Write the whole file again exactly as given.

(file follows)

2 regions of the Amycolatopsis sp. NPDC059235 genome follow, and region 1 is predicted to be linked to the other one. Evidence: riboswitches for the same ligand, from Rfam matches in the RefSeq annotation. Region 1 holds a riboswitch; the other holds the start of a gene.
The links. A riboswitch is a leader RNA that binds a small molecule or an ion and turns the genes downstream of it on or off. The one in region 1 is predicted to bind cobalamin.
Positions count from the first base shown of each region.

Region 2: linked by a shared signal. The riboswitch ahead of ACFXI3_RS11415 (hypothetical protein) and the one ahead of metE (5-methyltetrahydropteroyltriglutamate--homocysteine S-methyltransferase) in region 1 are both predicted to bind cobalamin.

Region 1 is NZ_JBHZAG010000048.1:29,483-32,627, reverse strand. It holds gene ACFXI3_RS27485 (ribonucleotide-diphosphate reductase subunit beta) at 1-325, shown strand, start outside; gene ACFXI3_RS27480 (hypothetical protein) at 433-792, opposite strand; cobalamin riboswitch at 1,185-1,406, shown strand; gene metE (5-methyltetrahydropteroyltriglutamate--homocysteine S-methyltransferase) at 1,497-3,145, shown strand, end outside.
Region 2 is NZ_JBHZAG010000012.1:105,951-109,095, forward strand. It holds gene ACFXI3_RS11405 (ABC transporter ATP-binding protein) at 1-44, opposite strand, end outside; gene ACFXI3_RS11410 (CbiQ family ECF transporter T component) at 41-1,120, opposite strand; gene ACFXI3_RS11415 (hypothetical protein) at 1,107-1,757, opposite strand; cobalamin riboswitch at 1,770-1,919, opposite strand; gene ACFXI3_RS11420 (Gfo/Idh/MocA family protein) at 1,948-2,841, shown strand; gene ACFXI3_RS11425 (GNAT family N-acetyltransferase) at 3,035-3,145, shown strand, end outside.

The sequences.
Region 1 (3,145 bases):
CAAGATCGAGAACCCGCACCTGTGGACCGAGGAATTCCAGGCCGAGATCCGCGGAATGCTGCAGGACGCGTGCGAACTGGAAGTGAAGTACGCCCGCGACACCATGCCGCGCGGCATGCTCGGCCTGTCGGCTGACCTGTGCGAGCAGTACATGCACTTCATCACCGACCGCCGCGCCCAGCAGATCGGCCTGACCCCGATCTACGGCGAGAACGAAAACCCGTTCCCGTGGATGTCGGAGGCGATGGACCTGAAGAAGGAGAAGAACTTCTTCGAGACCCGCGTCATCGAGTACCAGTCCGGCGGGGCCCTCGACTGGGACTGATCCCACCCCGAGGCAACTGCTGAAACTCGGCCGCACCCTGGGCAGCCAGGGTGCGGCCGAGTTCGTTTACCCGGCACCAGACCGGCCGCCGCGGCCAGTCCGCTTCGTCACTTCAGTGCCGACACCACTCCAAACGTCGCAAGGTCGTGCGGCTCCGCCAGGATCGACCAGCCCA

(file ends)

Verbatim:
2 regions of the Amycolatopsis sp. NPDC059235 genome follow, and region 1 is predicted to be linked to the other one. Evidence: riboswitches for the same ligand, from Rfam matches in the RefSeq annotation. Region 1 holds a riboswitch; the other holds the start of a gene.
The links. A riboswitch is a leader RNA that binds a small molecule or an ion and turns the genes downstream of it on or off. The one in region 1 is predicted to bind cobalamin.
Positions count from the first base shown of each region.

Region 2: linked by a shared signal. The riboswitch ahead of ACFXI3_RS11415 (hypothetical protein) and the one ahead of metE (5-methyltetrahydropteroyltriglutamate--homocysteine S-methyltransferase) in region 1 are both predicted to bind cobalamin.

Region 1 is NZ_JBHZAG010000048.1:29,483-32,627, reverse strand. It holds gene ACFXI3_RS27485 (ribonucleotide-diphosphate reductase subunit beta) at 1-325, shown strand, start outside; gene ACFXI3_RS27480 (hypothetical protein) at 433-792, opposite strand; cobalamin riboswitch at 1,185-1,406, shown strand; gene metE (5-methyltetrahydropteroyltriglutamate--homocysteine S-methyltransferase) at 1,497-3,145, shown strand, end outside.
Region 2 is NZ_JBHZAG010000012.1:105,951-109,095, forward strand. It holds gene ACFXI3_RS11405 (ABC transporter ATP-binding protein) at 1-44, opposite strand, end outside; gene ACFXI3_RS11410 (CbiQ family ECF transporter T component) at 41-1,120, opposite strand; gene ACFXI3_RS11415 (hypothetical protein) at 1,107-1,757, opposite strand; cobalamin riboswitch at 1,770-1,919, opposite strand; gene ACFXI3_RS11420 (Gfo/Idh/MocA family protein) at 1,948-2,841, shown strand; gene ACFXI3_RS11425 (GNAT family N-acetyltransferase) at 3,035-3,145, shown strand, end outside.

The sequences.
Region 1 (3,145 bases):
CAAGATCGAGAACCCGCACCTGTGGACCGAGGAATTCCAGGCCGAGATCCGCGGAATGCTGCAGGACGCGTGCGAACTGGAAGTGAAGTACGCCCGCGACACCATGCCGCGCGGCATGCTCGGCCTGTCGGCTGACCTGTGCGAGCAGTACATGCACTTCATCACCGACCGCCGCGCCCAGCAGATCGGCCTGACCCCGATCTACGGCGAGAACGAAAACCCGTTCCCGTGGATGTCGGAGGCGATGGACCTGAAGAAGGAGAAGAACTTCTTCGAGACCCGCGTCATCGAGTACCAGTCCGGCGGGGCCCTCGACTGGGACTGATCCCACCCCGAGGCAACTGCTGAAACTCGGCCGCACCCTGGGCAGCCAGGGTGCGGCCGAGTTCGTTTACCCGGCACCAGACCGGCCGCCGCGGCCAGTCCGCTTCGTCACTTCAGTGCCGACACCACTCCAAACGTCGCAAGGTCGTGCGGCTCCGCCAGGATCGACCAGCCCA